On Campus

The cover story for this issue of Outlook tells the amazing story of Tim Nelson, a great UW-Stout student, athlete and member of the community. Tim’s story is an example of why intercollegiate athletics are so important to universities across the country and at UW-Stout: because of the opportunities they provide for an individual to grow, mature and excel.

On June 20 Provost Julie Furst-Bowe wrapped up a distinguished career at UW-Stout. On July 1 she began duties as the eighth chancellor at Southern Illinois University Edwardsville.

In June Chancellor Sorensen named Phil Lyons vice chancellor for Administrative and Student Life Services. Lyons will oversee Student Life Services, Business and Financial Services, Health and Safety, Physical Plant and Human Resources.

The business programs at UW-Stout have been accredited by the Accreditation Council for Business Schools and Programs.

Open Spaces, New Amenities In Renovated MEMORIAL STUDENT CENTER

A $6.6 million renovation project is under way on Fleming Hall. The north campus residence hall, which opened in 1962, was closed for the spring semester and will reopen for the fall semester.

Smithsonian Magazine has ranked Menomonie as the 15th best small town in America and had some nice things to say about UW-Stout in the process. Here’s what the magazine said in its May 2012 edition, which named the top 20 small cities:

UW-Stout helped put the wheels in motion June 16 for the fifth stage of the Nature Valley Bicycle Festival, one of the nation’s premier professional bike races.

For 10 days in January, a group of UW-Stout students experienced a classroom unlike any they had ever seen before. It was filled with birds, plants, animals and marine life of all shapes, sizes and colors. Virtually all of it was new to them.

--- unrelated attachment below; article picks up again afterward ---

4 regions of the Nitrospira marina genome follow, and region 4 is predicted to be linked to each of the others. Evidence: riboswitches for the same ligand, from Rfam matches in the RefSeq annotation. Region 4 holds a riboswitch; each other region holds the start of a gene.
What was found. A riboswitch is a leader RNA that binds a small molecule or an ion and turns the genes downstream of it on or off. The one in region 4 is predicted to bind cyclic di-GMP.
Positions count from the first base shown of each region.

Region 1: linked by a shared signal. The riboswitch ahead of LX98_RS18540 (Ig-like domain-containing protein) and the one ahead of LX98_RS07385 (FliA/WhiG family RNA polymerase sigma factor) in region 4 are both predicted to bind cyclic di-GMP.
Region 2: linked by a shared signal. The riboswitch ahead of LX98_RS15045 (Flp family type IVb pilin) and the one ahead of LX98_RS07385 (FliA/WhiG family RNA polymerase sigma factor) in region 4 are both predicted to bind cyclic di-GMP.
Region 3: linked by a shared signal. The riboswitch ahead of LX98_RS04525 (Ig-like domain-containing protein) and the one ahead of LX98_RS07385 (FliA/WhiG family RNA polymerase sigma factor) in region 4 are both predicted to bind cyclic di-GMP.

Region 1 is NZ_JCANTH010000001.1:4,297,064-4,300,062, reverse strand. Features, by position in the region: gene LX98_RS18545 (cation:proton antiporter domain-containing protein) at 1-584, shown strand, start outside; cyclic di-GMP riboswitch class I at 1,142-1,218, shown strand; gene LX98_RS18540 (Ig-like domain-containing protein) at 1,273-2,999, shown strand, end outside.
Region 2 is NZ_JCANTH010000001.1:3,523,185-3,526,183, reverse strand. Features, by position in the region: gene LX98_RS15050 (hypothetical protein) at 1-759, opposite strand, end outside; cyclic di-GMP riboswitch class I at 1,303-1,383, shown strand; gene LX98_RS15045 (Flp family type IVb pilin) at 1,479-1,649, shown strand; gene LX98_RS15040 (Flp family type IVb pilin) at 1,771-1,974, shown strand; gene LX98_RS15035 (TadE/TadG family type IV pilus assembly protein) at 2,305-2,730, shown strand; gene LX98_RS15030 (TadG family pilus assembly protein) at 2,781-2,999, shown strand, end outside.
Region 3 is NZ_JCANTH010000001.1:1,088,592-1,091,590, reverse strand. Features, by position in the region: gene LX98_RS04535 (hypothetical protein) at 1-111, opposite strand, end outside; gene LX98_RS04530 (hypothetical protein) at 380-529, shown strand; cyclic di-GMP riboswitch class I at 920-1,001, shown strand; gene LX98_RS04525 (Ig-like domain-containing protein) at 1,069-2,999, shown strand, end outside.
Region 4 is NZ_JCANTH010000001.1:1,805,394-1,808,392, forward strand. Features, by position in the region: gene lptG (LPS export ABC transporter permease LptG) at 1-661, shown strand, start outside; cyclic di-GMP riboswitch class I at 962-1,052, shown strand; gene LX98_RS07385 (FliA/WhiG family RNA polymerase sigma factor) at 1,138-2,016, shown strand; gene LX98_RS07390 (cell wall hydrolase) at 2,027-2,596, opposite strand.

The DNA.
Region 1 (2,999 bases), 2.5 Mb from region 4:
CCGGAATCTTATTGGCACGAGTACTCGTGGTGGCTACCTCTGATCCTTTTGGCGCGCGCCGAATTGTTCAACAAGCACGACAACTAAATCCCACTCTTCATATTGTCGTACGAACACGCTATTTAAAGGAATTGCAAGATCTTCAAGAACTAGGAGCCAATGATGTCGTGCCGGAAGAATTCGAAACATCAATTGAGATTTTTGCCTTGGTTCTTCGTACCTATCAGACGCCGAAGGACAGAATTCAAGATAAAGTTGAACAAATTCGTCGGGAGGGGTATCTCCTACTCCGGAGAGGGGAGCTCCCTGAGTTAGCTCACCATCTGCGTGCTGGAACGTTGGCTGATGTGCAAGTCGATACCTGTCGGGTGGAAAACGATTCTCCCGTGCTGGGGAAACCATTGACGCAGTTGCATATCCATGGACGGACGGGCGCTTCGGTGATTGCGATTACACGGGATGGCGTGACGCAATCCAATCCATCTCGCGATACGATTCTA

For decades UW-Stout students, faculty and staff have gone to the Blue House, as it’s affectionately known, on north campus for religious and spiritual needs. On May 4 a reception signaled the “end of an era” for that tradition, according to the Rev. Kurt Larson, ELCA Lutheran campus minister.

They were moved emotionally by walking atop the Great Wall, walking through Tiananmen Square and experiencing various other aspects of the culture of the Far East. Yet they came home even more excited about what they saw and did relative to their chosen careers — retail merchandising and management.

Ian Billings noticed two children on the playground who were not getting along. He rushed over to them. At 6-foot-1, he towered over the 1½-year-olds but dropped to his knees and gently separated them while adding a few kind words of instruction.

It seems like it would be easier to squeeze salsa from a plastic bottle instead of spoon it from a jar. Or shop for shoes if they were hanging in clear plastic pouches instead of stacked in boxes.

Students in a UW-Stout spring art class had to learn to think outside the box even though they were working with cardboard.

Summer Outlook 2012